- #1

kostoglotov

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This is an example at the beginning of the section on the Fundamental Theorem for Line Integrals.

Find the work done by the gravitational field

[tex]\vec{F}(\vec{x}) = -\frac{mMG}{|\vec{x}|^3}\vec{x}[/tex]

in moving a particle from the point (3,4,12) to (2,2,0) along a piece wise smooth curve

Now, I think that there's a mistake in the solution given...but this textbook is pretty good, and plenty of times in the past I've thought it had made a mistake and really I was mistaken.

So, I understand all the concepts (edit: I obviously didn't), all good there. It's here where I'm scratching my head.

[tex]f(x,y,z) = \frac{mMG}{\sqrt{x^2+y^2+z^2}}[/tex]

So, we need to get the scalar function of f, call it the potential function, we know that in a conservative vector field [itex]\vec{F} = \nabla f[/itex], no worries. However, shouldn't it be

[tex]\vec{F}(\vec{x}) = -\frac{mMG}{|\vec{x}|^3}\vec{x} = -\frac{mMG|\vec{x}|}{|\vec{x}|^3}\vec{u} = -\frac{mMG}{|\vec{x}|^2}\vec{u}[/tex]

And so converting the vector form of F into a scalar field from which we can compute the grad vector, doesn't

[tex]|\vec{x}|^2 = x^2 + y^2 + z^2[/tex]

[tex]\sqrt{x^2+y^2+z^2}[/tex]

so shouldn't it be

[tex]f(x,y,z) = \frac{mMG}{|\vec{x}|^2} = \frac{mMG}{x^2+y^2+z^2}[/tex]

how would one end up with

[tex]f(x,y,z) = \frac{mMG}{\sqrt{x^2+y^2+z^2}}[/tex]

??

edit: both the 6th and 7th editions have the same example...so I'm guessing that I'm missing something.

1. Homework Statement1. Homework Statement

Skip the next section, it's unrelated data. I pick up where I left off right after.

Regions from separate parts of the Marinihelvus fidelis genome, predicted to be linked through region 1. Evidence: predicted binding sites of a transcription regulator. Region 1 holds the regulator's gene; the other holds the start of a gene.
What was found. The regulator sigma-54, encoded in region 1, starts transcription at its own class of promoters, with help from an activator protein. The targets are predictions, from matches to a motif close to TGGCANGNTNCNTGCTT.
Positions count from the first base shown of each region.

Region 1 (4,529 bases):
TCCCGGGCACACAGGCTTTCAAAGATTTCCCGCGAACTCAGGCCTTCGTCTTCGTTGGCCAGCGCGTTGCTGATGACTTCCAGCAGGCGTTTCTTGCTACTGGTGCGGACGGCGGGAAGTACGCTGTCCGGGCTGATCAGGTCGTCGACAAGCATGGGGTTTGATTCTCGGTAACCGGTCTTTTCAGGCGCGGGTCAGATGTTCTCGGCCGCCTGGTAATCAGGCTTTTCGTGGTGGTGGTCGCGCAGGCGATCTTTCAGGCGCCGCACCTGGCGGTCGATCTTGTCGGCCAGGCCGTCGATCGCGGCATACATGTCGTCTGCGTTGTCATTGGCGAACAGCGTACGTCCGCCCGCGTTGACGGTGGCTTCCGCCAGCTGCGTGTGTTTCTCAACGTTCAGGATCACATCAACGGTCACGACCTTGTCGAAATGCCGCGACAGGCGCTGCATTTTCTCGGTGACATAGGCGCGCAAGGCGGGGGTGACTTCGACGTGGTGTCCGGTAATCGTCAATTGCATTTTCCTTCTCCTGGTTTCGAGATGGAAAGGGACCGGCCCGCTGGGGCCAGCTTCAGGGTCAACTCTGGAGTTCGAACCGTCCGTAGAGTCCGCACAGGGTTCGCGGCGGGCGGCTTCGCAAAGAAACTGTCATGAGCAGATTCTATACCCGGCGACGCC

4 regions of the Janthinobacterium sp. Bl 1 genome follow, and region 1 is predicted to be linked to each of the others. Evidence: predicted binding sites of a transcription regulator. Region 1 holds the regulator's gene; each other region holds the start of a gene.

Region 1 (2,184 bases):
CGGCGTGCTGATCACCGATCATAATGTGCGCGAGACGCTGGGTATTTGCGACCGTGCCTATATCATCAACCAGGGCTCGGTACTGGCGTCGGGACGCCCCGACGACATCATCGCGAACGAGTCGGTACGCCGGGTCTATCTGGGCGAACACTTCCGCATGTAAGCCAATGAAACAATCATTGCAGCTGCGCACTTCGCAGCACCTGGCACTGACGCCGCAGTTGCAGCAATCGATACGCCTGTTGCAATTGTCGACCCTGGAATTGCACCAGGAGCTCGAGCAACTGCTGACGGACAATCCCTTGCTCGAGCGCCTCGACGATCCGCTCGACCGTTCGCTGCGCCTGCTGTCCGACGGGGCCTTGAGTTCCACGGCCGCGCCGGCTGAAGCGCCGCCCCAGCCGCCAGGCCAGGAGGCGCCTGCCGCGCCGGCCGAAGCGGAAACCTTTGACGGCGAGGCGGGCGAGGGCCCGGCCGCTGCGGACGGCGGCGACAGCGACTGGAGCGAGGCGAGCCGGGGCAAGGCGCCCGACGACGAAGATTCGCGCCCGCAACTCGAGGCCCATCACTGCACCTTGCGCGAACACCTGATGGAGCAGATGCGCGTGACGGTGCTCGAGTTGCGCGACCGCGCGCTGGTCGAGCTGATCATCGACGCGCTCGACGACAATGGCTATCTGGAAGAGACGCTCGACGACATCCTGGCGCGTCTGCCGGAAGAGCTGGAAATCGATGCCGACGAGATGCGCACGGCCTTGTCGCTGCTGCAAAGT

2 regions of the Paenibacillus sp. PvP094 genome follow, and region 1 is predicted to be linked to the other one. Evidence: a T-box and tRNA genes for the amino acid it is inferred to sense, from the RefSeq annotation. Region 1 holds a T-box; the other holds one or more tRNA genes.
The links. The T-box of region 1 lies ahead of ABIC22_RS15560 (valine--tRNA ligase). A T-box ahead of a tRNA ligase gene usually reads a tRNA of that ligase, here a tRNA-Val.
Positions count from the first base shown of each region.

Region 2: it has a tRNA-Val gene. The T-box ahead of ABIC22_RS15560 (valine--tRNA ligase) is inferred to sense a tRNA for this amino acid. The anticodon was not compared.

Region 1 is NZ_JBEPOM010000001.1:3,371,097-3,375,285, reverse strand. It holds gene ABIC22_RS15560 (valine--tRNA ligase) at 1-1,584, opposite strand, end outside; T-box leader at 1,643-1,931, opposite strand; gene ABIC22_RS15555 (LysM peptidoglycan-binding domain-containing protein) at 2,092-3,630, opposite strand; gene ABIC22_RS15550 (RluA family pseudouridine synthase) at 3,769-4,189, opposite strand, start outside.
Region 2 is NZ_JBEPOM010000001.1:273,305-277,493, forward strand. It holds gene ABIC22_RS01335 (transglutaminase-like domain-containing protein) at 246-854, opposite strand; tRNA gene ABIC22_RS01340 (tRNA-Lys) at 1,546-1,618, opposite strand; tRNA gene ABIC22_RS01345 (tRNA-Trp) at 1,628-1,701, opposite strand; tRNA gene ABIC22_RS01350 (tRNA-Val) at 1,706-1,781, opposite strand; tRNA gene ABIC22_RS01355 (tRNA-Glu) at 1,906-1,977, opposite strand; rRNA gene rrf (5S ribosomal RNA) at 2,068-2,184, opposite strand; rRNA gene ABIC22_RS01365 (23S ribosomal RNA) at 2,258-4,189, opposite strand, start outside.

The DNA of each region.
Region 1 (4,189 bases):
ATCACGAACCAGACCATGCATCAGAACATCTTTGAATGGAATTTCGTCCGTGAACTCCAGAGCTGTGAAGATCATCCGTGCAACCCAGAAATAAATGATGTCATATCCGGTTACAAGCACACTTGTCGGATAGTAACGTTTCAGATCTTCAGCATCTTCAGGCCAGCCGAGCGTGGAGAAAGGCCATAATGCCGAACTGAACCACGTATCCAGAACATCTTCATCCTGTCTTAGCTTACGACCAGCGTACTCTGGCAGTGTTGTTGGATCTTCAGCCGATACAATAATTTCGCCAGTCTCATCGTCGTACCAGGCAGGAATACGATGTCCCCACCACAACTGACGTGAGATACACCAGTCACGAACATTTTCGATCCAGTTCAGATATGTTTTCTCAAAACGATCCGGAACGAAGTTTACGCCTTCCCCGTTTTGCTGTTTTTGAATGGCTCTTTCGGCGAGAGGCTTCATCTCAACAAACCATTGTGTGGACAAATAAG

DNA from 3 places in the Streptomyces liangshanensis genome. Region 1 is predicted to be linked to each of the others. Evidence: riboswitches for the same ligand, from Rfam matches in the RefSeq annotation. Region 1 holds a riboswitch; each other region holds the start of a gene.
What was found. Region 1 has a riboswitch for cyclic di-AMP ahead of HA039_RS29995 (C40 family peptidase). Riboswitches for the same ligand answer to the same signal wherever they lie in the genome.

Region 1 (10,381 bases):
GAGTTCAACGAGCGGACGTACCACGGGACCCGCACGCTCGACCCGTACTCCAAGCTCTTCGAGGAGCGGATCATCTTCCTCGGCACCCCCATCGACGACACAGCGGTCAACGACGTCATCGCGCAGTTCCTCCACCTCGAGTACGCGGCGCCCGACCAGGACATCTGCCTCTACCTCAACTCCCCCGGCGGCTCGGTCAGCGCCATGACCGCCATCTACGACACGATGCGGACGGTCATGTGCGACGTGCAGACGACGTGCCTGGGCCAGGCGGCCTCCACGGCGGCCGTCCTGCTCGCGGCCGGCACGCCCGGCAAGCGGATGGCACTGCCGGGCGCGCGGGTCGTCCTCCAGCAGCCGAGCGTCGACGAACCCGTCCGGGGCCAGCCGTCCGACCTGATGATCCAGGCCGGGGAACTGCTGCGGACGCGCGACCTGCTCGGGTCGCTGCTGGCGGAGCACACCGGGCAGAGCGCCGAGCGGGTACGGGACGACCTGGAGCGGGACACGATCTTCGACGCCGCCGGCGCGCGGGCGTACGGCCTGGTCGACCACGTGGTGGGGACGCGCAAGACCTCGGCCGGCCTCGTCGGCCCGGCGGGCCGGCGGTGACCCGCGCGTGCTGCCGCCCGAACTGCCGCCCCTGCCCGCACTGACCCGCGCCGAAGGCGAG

Find the work done by the gravitational field

[tex]\vec{F}(\vec{x}) = -\frac{mMG}{|\vec{x}|^3}\vec{x}[/tex]

in moving a particle from the point (3,4,12) to (2,2,0) along a piece wise smooth curve

Now, I think that there's a mistake in the solution given...but this textbook is pretty good, and plenty of times in the past I've thought it had made a mistake and really I was mistaken.

So, I understand all the concepts (edit: I obviously didn't), all good there. It's here where I'm scratching my head.

[tex]f(x,y,z) = \frac{mMG}{\sqrt{x^2+y^2+z^2}}[/tex]

So, we need to get the scalar function of f, call it the potential function, we know that in a conservative vector field [itex]\vec{F} = \nabla f[/itex], no worries. However, shouldn't it be

[tex]\vec{F}(\vec{x}) = -\frac{mMG}{|\vec{x}|^3}\vec{x} = -\frac{mMG|\vec{x}|}{|\vec{x}|^3}\vec{u} = -\frac{mMG}{|\vec{x}|^2}\vec{u}[/tex]

And so converting the vector form of F into a scalar field from which we can compute the grad vector, doesn't

[tex]|\vec{x}|^2 = x^2 + y^2 + z^2[/tex]

__not__

[tex]\sqrt{x^2+y^2+z^2}[/tex]

so shouldn't it be

[tex]f(x,y,z) = \frac{mMG}{|\vec{x}|^2} = \frac{mMG}{x^2+y^2+z^2}[/tex]

how would one end up with

[tex]f(x,y,z) = \frac{mMG}{\sqrt{x^2+y^2+z^2}}[/tex]

??

edit: both the 6th and 7th editions have the same example...so I'm guessing that I'm missing something.

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